In embodiment of entry material 10 shown in FIG. 1, a second metal layer 16 is bonded to core 14 with a mixture of epoxy and particulate lubricant. Metal layer 16 may be thicker than the first metal layer 12 to provide additional rigidity to the laminate as well as provide more efficient heat sink than is given by a thinner metal sheet. Metal layer 16 may also be the same or thinner than layer 12 to allow layer 16 of entry material 10 to conform to a rough or unequal surface of the printed circuit board and thereby maintain intimate contact with the board.
According to the present invention, the adhesive is typically applied to one side of the metal layer 12 or 16 to form a pre-laminate with the base or core 14. Adhesive may also be applied to the core 14 as an alternative. Thereafter, the pre-laminate is preferably placed in a press to produce a laminate entry material 10 that is of uniform thickness. The pre-laminate may be “cold pressed” or “hot pressed” depending on whether a cold curing type of adhesive is selected.
The preferred thickness of the entry sheet laminate 10 is within the range of approximately 0.007 inches to approximately 0.016 inches. During this process, the epoxy/lubricant mixture will normally impregnate the fibrous core 14 to produce a stiffened laminate sheet.
Referring now to FIG. 2, an embodiment of an exit material 18 according to the invention is shown. Exit material 18 comprises a metal layer 20 and a baseboard layer 22. Metal layer 20 is preferably a thin foil made of copper or aluminum that is bonded to base layer 22 with a mixture of epoxy and a particulate lubricant. Metal layer 20 preferably has a thickness within the range of approximately 0.001 inches to approximately 0.003 inches with approximately 0.002 inches being preferred.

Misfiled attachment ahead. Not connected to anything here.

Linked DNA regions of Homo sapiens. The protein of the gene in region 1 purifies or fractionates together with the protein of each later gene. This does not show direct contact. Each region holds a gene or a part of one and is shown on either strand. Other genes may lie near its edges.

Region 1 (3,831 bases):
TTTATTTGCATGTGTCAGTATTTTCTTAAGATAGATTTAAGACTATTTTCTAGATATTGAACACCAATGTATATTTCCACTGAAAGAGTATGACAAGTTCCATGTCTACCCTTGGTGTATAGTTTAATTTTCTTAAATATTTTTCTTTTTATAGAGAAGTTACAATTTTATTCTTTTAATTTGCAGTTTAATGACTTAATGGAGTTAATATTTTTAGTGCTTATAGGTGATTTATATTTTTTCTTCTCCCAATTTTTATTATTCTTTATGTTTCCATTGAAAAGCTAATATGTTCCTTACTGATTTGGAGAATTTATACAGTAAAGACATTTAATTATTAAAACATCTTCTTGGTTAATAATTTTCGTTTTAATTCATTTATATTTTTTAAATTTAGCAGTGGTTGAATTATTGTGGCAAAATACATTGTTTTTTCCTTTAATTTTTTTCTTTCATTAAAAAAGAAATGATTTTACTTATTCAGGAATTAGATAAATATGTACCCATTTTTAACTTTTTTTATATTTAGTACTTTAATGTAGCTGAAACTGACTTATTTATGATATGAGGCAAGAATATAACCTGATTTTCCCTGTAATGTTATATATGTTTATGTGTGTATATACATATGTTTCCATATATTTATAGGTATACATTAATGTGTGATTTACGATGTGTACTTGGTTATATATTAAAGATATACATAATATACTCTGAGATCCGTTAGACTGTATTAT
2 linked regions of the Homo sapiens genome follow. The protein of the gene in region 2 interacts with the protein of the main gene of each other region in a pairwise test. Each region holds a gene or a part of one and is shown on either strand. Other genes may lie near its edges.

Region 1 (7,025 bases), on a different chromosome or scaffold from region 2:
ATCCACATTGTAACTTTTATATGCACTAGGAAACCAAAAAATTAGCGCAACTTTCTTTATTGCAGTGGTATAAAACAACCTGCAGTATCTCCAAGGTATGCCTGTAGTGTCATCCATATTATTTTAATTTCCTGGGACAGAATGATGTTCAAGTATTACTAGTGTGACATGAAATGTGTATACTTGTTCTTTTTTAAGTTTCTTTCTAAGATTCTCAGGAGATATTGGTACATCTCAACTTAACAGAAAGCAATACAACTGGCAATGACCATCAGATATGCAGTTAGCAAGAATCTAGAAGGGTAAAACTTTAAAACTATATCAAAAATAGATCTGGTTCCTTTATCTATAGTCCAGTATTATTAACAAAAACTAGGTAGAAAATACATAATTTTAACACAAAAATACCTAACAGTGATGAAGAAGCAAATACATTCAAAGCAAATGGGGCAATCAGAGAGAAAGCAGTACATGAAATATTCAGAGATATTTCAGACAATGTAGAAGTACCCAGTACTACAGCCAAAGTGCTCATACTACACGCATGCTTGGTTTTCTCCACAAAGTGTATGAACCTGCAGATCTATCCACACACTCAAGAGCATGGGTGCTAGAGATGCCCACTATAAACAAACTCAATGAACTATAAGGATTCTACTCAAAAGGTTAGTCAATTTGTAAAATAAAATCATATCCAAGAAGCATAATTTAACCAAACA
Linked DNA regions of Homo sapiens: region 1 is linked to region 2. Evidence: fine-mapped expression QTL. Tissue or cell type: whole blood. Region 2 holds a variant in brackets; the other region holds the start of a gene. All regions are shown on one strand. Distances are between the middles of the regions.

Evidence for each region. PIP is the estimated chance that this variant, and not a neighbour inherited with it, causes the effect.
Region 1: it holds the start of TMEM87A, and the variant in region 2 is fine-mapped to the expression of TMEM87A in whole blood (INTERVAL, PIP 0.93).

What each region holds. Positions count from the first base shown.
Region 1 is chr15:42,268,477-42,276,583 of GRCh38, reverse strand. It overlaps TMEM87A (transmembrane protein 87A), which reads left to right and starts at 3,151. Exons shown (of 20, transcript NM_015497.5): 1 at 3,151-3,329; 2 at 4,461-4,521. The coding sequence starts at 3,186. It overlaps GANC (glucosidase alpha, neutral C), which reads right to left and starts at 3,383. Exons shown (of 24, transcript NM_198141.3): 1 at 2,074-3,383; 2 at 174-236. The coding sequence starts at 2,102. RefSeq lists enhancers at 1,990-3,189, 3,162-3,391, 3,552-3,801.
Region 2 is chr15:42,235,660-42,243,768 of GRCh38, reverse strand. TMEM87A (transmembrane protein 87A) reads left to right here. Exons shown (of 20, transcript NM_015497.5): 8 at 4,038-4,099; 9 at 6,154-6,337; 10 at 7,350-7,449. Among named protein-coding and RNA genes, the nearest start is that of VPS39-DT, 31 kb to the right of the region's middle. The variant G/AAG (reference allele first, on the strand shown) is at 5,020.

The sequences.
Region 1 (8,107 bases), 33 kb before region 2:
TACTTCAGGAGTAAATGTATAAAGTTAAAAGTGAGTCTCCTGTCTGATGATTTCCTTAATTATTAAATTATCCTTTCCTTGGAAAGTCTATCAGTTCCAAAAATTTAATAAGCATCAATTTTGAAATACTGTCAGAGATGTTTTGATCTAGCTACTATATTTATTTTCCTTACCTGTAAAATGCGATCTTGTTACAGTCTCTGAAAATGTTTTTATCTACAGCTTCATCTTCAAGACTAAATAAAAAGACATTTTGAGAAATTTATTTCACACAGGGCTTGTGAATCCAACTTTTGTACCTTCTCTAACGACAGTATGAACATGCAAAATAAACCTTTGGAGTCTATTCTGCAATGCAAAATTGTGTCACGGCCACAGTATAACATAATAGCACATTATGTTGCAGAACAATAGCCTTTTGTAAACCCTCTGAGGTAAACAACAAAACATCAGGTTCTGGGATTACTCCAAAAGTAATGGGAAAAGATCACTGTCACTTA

Typically, the drill bit will not advance into exit material 18 beyond one third of the thickness of the exit material before being withdrawn. Therefore, the preferred exit material 18 has a second metal layer 24 that is laminated to the base layer 22 as seen in FIG. 2. This configuration allows the operator to turn the exit material over after the first drilling cycle in preparation for the next drilling cycle.
Base layer 22 preferably comprises a dense fiberboard such as Lebanite™ that, is approximately 0.040 inches to approximately 0.125 inches thick. Base layer 22 and metal layer 20 are compressed after the application of the lubricant-epoxy adhesive mixture to produce the desired product.
In an alternative embodiment of the exit material, base layer 22 is fabricated with particulate graphite or polyethylene glycol as a friction-reducing additive. For example, approximately 0.1 percent to approximately 10 percent of the total weight of the base layer 22 can be graphite, with approximately 2 percent graphite being preferred. Alternatively, the additive can be approximately 0.1 percent to approximately 10 percent by weight of polyethylene glycol, with approximately 1.0 percent by weight prior to pressing and heating being preferred. Additionally, since higher molecular weight polyethylene glycol molecules have higher melting points than lower molecular weight molecules, additive polyethylene glycol particles are preferably within the range of approximately 600 to approximately 4,000. Particles of higher molecular weight polyethylene glycol will resist melting during the fabrication and lamination procedures. Accordingly, it can be seen that the exit material of this embodiment is not only strong and rigid but includes drill lubricant within the adhesive and the base material 14.